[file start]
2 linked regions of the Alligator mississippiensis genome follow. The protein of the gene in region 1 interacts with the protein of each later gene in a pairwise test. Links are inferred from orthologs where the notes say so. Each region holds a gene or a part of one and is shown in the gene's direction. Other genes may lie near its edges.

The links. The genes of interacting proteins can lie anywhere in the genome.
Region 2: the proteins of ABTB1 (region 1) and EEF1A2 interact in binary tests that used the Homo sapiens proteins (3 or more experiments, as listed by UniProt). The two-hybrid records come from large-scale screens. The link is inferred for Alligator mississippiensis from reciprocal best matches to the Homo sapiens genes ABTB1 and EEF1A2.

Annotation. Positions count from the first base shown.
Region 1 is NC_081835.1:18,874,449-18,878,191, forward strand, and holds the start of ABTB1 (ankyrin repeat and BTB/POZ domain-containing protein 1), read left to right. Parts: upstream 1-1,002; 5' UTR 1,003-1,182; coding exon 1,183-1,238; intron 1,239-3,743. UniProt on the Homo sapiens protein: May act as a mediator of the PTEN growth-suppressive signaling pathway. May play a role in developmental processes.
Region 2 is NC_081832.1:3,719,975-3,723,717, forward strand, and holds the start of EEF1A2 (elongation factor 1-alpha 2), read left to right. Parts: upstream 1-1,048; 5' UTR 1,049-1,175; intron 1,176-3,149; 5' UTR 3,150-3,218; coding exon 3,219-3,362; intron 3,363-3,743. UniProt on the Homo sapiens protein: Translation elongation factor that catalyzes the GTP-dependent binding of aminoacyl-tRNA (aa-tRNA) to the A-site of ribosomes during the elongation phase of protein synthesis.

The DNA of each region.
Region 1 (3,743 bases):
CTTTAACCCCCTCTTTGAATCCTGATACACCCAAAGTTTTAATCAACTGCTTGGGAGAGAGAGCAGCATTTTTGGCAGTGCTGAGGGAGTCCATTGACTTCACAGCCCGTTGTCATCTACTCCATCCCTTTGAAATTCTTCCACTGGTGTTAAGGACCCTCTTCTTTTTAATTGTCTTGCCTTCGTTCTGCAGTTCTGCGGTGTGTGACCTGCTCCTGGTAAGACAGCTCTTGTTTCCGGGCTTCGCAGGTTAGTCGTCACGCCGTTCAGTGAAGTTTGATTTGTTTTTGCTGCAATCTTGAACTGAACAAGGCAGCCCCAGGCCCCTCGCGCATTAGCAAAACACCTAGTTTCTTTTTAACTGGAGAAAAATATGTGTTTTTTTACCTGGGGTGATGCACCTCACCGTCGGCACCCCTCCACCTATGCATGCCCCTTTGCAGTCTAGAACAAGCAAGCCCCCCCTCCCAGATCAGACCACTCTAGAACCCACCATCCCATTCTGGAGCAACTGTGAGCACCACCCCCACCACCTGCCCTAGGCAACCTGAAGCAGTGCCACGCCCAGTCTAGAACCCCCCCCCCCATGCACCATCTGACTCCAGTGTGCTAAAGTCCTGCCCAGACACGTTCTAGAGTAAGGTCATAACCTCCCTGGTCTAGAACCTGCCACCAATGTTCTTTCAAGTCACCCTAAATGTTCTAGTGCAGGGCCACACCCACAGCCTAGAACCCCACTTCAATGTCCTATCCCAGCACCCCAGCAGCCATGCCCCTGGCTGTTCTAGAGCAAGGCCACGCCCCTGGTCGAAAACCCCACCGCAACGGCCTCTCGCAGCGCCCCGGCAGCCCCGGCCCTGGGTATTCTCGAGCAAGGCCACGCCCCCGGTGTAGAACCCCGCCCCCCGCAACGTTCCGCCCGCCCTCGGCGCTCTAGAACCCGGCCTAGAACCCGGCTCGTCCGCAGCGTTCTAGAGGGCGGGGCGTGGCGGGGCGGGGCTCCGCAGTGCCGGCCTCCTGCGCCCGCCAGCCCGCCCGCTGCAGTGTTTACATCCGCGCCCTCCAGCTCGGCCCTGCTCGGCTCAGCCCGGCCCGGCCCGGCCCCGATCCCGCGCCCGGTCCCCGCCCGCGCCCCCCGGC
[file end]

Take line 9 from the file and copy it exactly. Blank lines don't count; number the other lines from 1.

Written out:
CTTTAACCCCCTCTTTGAATCCTGATACACCCAAAGTTTTAATCAACTGCTTGGGAGAGAGAGCAGCATTTTTGGCAGTGCTGAGGGAGTCCATTGACTTCACAGCCCGTTGTCATCTACTCCATCCCTTTGAAATTCTTCCACTGGTGTTAAGGACCCTCTTCTTTTTAATTGTCTTGCCTTCGTTCTGCAGTTCTGCGGTGTGTGACCTGCTCCTGGTAAGACAGCTCTTGTTTCCGGGCTTCGCAGGTTAGTCGTCACGCCGTTCAGTGAAGTTTGATTTGTTTTTGCTGCAATCTTGAACTGAACAAGGCAGCCCCAGGCCCCTCGCGCATTAGCAAAACACCTAGTTTCTTTTTAACTGGAGAAAAATATGTGTTTTTTTACCTGGGGTGATGCACCTCACCGTCGGCACCCCTCCACCTATGCATGCCCCTTTGCAGTCTAGAACAAGCAAGCCCCCCCTCCCAGATCAGACCACTCTAGAACCCACCATCCCATTCTGGAGCAACTGTGAGCACCACCCCCACCACCTGCCCTAGGCAACCTGAAGCAGTGCCACGCCCAGTCTAGAACCCCCCCCCCCATGCACCATCTGACTCCAGTGTGCTAAAGTCCTGCCCAGACACGTTCTAGAGTAAGGTCATAACCTCCCTGGTCTAGAACCTGCCACCAATGTTCTTTCAAGTCACCCTAAATGTTCTAGTGCAGGGCCACACCCACAGCCTAGAACCCCACTTCAATGTCCTATCCCAGCACCCCAGCAGCCATGCCCCTGGCTGTTCTAGAGCAAGGCCACGCCCCTGGTCGAAAACCCCACCGCAACGGCCTCTCGCAGCGCCCCGGCAGCCCCGGCCCTGGGTATTCTCGAGCAAGGCCACGCCCCCGGTGTAGAACCCCGCCCCCCGCAACGTTCCGCCCGCCCTCGGCGCTCTAGAACCCGGCCTAGAACCCGGCTCGTCCGCAGCGTTCTAGAGGGCGGGGCGTGGCGGGGCGGGGCTCCGCAGTGCCGGCCTCCTGCGCCCGCCAGCCCGCCCGCTGCAGTGTTTACATCCGCGCCCTCCAGCTCGGCCCTGCTCGGCTCAGCCCGGCCCGGCCCGGCCCCGATCCCGCGCCCGGTCCCCGCCCGCGCCCCCCGGC